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Internal Breast Tumor Heterogeneity On T2-Weighted Imaging: Double Echo Steady State(DESS) Versus 3D Fast Spin Echo (CUBE)

L Shi , M Alley , B Hargreaves , B Daniel , C Moran*, Stanford University, Stanford, CA


(Sunday, 7/29/2018) 4:30 PM - 5:00 PM

Room: Exhibit Hall | Forum 8

Purpose: T2-weighted MRI provides differential diagnostic information. The Double Echo Steady State (DESS) acquisition provides T2 contrast with 3D acquisitions, higher resolution and shorter scan times than fast Spin Echo (CUBE) T2 methods, which is used as current T2 clinical protocol. In this work, we investigate the internal tumor heterogeneity in DESS T2 versus CUBE T2 acquisitions to explore the clinical value of DESS acquisition.

Methods: DESS, CUBE, and Dynamic Contrast Enhanced (DCE) acquisitions were performed in 7 patients, with a total of 11 biopsy-proven tumors as part of a research protocol following IRB policies. Scans were acquired on a GE Discovery MR750 3T scanner with a 16-channel Sentinelle breast coil. (CUBE: 320 x 320, 36 cm FOV, 3-mm sl thick, TE 80 ms, DESS: 256 x 256, 36 cm FOV, 3-mm sl thick, TE 15 ms, DCE-MRI: 512 x 320, 27 cm FOV, 1-mm sl thick). A single central tumor slice was registered between the DCE and DESS and CUBE and DESS. Tumors were first segmented from DCE subtracted images via Fuzzy-C-Mean algorithm and then aligned to registered DESS and CUBE images for heterogeneity measurements. Registration was validated with the Dice overlapping ratios on the breast skin-tissue interface. Tumor heterogeneity was measured with entropy and uniformity.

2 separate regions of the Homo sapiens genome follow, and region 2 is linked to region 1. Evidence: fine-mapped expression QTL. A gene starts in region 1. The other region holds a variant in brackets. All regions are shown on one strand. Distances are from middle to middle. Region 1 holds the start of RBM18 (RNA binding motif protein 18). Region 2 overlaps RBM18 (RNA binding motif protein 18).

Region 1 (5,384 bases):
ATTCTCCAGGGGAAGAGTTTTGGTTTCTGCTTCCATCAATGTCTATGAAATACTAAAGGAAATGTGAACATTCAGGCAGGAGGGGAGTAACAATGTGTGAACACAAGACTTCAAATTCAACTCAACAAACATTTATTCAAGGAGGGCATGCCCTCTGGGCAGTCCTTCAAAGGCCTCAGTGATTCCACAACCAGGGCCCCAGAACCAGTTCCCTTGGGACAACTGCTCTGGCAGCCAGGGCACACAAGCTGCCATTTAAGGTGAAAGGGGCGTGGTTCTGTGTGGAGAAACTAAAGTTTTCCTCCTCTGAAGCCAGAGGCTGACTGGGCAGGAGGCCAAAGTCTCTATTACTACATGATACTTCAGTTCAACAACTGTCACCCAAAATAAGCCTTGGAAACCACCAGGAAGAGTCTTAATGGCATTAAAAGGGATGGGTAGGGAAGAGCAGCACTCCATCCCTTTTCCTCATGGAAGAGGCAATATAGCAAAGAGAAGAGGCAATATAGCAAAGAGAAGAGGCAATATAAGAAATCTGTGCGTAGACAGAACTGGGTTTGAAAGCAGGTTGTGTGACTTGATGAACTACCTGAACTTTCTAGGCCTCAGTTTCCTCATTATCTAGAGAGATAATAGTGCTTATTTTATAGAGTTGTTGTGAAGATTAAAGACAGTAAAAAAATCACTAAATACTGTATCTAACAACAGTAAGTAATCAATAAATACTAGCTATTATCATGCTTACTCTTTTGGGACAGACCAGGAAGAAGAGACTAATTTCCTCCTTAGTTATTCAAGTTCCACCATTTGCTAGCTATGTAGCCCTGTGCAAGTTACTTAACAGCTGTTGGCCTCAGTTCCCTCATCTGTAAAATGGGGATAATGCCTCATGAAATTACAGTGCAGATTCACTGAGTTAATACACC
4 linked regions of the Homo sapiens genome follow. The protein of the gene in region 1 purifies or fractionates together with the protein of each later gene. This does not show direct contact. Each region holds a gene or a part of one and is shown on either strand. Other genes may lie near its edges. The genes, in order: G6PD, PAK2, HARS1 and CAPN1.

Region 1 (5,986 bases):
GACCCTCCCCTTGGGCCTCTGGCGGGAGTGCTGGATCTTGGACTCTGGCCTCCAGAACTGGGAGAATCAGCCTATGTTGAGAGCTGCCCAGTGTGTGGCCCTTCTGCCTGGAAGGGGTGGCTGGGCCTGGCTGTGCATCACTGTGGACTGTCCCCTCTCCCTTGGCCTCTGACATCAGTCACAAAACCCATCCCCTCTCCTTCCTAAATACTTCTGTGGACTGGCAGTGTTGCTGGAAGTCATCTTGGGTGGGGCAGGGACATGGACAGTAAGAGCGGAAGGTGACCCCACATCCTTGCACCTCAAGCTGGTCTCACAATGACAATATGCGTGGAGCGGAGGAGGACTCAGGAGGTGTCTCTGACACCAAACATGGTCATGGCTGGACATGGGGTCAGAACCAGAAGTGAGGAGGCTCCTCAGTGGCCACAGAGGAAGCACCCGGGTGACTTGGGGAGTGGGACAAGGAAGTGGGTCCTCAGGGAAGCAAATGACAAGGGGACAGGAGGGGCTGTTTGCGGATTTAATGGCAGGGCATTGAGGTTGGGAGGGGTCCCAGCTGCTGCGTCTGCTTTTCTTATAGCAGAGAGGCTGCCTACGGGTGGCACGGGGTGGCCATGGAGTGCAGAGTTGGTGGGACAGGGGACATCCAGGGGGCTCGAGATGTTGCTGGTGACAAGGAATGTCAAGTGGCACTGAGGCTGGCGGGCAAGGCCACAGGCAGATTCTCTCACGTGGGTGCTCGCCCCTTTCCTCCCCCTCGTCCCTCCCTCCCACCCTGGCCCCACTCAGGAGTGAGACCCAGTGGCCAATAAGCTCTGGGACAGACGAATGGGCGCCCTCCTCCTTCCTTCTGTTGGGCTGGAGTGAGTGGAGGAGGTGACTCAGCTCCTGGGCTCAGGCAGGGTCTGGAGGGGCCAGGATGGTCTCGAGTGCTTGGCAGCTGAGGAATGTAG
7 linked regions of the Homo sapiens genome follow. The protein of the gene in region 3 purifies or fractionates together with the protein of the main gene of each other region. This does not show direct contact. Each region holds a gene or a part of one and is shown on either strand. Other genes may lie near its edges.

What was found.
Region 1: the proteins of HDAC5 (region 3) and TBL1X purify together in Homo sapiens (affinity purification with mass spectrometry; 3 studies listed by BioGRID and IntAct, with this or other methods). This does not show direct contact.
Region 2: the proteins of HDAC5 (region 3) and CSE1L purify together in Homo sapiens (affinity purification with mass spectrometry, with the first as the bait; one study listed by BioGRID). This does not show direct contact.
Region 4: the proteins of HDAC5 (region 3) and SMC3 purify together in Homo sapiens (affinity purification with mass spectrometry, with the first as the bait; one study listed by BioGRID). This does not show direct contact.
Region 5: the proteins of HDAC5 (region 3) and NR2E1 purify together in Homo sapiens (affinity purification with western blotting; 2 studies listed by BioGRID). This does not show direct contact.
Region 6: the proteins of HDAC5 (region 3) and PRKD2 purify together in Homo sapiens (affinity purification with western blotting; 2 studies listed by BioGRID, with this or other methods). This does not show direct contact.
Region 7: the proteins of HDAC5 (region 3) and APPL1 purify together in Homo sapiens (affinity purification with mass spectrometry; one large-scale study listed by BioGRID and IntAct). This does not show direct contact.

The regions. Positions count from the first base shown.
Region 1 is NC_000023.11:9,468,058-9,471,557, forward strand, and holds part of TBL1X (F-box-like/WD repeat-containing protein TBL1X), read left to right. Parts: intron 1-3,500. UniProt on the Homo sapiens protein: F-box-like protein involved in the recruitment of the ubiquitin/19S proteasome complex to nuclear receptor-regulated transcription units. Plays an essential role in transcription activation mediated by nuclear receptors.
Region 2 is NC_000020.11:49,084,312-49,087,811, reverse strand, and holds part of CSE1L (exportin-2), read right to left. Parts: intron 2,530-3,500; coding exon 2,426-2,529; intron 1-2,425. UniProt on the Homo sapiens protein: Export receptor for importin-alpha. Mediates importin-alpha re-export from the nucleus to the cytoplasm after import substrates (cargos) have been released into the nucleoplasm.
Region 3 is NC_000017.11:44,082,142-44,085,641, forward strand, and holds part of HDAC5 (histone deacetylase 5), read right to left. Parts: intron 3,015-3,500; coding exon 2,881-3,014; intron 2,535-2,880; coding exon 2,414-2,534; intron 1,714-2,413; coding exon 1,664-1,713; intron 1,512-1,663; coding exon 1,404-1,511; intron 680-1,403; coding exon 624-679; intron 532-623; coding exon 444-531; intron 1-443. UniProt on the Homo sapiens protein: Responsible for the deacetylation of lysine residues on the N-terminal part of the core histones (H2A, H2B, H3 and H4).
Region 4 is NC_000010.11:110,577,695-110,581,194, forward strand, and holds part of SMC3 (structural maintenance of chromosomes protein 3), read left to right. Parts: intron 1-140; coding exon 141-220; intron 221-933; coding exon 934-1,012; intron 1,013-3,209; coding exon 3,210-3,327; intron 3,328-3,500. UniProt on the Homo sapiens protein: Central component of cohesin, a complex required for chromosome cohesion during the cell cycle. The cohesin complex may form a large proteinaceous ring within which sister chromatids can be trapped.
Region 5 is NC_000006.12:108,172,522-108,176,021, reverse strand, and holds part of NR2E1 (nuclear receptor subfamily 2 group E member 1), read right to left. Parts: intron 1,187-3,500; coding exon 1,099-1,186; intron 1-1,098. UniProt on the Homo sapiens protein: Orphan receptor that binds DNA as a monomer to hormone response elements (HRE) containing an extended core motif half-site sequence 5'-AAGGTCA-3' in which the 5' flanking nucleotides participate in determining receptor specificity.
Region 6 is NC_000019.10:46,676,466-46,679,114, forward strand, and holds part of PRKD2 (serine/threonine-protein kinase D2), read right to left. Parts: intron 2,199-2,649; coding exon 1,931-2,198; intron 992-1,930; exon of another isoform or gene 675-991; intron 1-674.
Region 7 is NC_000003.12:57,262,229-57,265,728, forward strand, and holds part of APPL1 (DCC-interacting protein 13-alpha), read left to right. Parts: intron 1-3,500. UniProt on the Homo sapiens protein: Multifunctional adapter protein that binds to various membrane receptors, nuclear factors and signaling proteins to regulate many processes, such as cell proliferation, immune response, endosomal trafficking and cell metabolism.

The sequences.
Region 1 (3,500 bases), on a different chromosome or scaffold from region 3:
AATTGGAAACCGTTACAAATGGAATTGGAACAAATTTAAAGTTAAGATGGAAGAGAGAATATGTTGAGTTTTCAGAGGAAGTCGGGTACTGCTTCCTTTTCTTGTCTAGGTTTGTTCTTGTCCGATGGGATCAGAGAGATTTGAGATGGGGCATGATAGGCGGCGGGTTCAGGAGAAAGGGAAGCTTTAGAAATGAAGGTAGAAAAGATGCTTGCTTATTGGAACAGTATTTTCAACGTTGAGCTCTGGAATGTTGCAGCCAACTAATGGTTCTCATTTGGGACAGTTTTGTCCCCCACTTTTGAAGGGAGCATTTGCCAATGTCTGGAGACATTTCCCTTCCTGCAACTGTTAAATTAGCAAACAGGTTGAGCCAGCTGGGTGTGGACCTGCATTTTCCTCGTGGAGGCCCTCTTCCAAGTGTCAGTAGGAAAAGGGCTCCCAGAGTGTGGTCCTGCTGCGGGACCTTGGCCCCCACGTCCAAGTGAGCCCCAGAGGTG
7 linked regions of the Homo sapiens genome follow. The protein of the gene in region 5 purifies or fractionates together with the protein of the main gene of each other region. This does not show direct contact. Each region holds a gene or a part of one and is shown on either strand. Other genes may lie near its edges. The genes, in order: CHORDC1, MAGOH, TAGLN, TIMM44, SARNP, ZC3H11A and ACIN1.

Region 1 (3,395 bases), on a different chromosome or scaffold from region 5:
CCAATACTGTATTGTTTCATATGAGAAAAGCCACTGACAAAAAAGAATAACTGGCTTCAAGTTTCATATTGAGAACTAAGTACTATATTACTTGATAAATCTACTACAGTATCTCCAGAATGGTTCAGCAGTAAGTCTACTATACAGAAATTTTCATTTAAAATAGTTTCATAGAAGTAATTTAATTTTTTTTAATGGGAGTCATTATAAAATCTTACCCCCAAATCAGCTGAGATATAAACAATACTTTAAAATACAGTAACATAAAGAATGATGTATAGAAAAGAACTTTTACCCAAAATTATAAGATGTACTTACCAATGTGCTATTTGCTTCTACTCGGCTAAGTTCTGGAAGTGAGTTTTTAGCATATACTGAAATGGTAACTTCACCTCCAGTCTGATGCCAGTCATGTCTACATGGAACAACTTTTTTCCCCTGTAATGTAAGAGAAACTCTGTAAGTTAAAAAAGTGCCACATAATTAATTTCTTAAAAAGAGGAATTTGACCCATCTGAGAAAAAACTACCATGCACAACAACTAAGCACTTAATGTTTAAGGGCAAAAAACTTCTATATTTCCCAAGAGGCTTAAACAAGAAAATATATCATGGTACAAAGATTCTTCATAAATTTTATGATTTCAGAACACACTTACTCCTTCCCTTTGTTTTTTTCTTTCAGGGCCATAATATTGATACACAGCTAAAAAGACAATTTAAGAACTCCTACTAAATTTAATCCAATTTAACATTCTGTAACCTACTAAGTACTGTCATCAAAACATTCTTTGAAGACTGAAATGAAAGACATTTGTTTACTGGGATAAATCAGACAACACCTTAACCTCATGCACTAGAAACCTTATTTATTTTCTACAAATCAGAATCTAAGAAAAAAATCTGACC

Results: The dice ratio calculated for DESS versus CUBE and DESS versus DCE for all seven patients are 96.5±3.5% and 98.5±2.1%. The entropy and uniformity were highly correlated between DESS and CUBE images for all 11 tumors with Pearson correlation coefficient of 0.99(p <0.01) and 0.99(p <0.01).

Conclusion: The high correlation in tumor heterogeneity between DESS and CUBE indicates the T2 contrast is not greatly affected by the echo time difference between the two methods. The results of this work indicate that DESS may be an alternative for T2-weighted acquisitions for differential diagnosis.


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